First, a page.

Dear Brothers and Sisters,
“Christ, our Paschal lamb, has been sacrificed!” (1 Cor 5:7). On this day, Saint Paul’s triumphant words ring forth, words that we have just heard in the second reading, taken from his First Letter to the Corinthians. It is a text which originated barely twenty years after the death and resurrection of Jesus, and yet – like many Pauline passages – it already contains, in an impressive synthesis, a full awareness of the newness of life in Christ. The central symbol of salvation history – the Paschal lamb – is here identified with Jesus, who is called “our Paschal lamb”. The Hebrew Passover, commemorating the liberation from slavery in Egypt, provided for the ritual sacrifice of a lamb every year, one for each family, as prescribed by the Mosaic Law. In his passion and death, Jesus reveals himself as the Lamb of God, “sacrificed” on the Cross, to take away the sins of the world. He was killed at the very hour when it was customary to sacrifice the lambs in the Temple of Jerusalem. The meaning of his sacrifice he himself had anticipated during the Last Supper, substituting himself – under the signs of bread and wine – for the ritual food of the Hebrew Passover meal. Thus we can truly say that Jesus brought to fulfilment the tradition of the ancient Passover, and transformed it into his Passover.
On the basis of this new meaning of the Paschal feast, we can also understand Saint Paul’s interpretation of the “leaven”. The Apostle is referring to an ancient Hebrew usage: according to which, on the occasion of the Passover, it was necessary to remove from the household every tiny scrap of leavened bread. On the one hand, this served to recall what had happened to their forefathers at the time of the flight from Egypt: leaving the country in haste, they had brought with them only unleavened bread. At the same time, though, the “unleavened bread” was a symbol of purification: removing the old to make space for the new. Now, Saint Paul explains, this ancient tradition likewise acquires a new meaning, once more derived from the new “Exodus”, which is Jesus’ passage from death to eternal life. And since Christ, as the true Lamb, sacrificed himself for us, we too, his disciples – thanks to him and through him – can and must be the “new dough”, the “unleavened bread”, liberated from every residual element of the old yeast of sin: no more evil and wickedness in our heart.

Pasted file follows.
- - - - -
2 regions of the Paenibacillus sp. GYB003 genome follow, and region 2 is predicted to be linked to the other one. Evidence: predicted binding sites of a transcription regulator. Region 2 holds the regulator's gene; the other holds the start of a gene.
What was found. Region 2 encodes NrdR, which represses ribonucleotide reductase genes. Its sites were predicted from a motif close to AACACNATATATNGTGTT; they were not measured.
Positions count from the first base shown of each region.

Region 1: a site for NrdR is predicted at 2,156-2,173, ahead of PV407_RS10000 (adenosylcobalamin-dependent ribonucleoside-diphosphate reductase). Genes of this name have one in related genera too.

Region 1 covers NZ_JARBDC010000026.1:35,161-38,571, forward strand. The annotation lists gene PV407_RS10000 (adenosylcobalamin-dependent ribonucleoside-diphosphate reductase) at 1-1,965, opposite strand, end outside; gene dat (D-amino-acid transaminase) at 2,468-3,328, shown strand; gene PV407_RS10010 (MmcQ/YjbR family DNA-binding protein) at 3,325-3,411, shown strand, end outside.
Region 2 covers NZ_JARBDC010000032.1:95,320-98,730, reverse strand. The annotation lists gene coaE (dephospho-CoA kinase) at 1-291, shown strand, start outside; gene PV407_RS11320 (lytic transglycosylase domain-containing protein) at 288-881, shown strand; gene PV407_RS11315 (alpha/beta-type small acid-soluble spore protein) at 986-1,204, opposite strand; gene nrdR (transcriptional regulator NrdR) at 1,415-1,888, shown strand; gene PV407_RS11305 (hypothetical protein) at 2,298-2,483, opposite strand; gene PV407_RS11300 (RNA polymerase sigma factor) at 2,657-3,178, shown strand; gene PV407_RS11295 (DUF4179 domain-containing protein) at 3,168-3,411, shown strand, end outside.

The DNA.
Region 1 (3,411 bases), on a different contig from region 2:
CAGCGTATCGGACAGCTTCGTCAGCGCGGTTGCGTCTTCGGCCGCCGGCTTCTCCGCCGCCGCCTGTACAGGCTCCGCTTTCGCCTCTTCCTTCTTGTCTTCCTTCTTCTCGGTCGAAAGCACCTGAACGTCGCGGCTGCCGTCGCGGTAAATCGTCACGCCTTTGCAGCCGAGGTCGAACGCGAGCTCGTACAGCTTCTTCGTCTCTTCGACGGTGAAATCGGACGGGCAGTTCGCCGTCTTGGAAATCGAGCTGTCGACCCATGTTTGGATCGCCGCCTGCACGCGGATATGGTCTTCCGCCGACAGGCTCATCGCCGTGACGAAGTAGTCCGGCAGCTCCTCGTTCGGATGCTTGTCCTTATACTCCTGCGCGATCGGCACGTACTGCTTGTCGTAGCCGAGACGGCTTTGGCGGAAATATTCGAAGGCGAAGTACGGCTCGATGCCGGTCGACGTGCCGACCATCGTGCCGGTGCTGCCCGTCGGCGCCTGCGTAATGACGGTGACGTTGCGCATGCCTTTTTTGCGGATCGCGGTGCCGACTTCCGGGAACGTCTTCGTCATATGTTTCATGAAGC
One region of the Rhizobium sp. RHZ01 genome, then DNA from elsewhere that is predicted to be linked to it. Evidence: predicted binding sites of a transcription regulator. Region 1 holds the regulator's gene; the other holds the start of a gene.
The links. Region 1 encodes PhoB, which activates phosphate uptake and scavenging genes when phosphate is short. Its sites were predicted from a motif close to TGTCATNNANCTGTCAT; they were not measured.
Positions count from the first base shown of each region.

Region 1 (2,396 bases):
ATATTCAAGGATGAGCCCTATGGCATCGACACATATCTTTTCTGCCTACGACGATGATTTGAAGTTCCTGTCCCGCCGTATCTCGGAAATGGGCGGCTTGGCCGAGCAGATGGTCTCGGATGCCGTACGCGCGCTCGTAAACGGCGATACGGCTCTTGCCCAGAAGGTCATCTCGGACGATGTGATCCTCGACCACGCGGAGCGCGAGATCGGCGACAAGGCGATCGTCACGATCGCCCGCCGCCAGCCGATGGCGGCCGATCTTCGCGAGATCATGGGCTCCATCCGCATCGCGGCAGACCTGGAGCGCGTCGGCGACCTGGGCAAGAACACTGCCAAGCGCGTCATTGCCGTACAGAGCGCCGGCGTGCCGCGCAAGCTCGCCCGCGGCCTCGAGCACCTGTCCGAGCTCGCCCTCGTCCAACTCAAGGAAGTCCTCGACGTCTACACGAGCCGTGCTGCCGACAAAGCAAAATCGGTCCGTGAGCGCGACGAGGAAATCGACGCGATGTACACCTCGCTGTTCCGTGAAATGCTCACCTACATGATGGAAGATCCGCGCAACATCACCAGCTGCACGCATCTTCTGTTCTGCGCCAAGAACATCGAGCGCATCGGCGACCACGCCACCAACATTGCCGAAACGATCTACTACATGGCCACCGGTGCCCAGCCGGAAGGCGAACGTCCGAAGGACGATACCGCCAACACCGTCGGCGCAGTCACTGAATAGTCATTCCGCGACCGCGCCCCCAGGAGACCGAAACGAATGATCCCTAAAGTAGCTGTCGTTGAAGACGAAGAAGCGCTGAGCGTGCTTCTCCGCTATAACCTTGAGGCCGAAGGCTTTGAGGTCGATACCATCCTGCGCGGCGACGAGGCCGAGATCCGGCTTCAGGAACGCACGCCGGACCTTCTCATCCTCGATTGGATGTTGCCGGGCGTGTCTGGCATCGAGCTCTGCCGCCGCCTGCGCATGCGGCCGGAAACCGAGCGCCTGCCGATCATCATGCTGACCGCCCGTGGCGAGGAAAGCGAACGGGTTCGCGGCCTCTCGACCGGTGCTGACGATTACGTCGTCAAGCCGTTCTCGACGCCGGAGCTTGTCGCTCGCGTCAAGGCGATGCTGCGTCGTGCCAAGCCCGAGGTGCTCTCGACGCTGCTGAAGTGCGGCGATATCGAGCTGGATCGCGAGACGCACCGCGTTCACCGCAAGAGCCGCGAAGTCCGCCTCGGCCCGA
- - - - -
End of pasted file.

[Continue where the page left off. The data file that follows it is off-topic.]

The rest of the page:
“Let us celebrate the feast … with the unleavened bread of sincerity and truth”. This exhortation from Saint Paul, which concludes the short reading that was proclaimed a few moments ago, resounds even more powerfully in the context of the Pauline Year. Dear brothers and sisters, let us accept the Apostle’s invitation; let us open our spirit to Christ, who has died and is risen in order to renew us, in order to remove from our hearts the poison of sin and death, and to pour in the life-blood of the Holy Spirit: divine and eternal life. In the Easter Sequence, in what seems almost like a response to the Apostle’s words, we sang: “Scimus Christum surrexisse a mortuis vere” – we know that Christ has truly risen from the dead. Yes, indeed! This is the fundamental core of our profession of faith; this is the cry of victory that unites us all today. And if Jesus is risen, and is therefore alive, who will ever be able to separate us from him? Who will ever be able to deprive us of the love of him who has conquered hatred and overcome death?
The Easter proclamation spreads throughout the world with the joyful song of the Alleluia. Let us sing it with our lips, and let us sing it above all with our hearts and our lives, with a manner of life that is “unleavened”, that is to say, simple, humble, and fruitful in good works. “Surrexit Christus spes mea: precedet suos in Galileam” – Christ my hope is risen, and he goes before you into Galilee. The Risen One goes before us and he accompanies us along the paths of the world. He is our hope, He is the true peace of the world. Amen!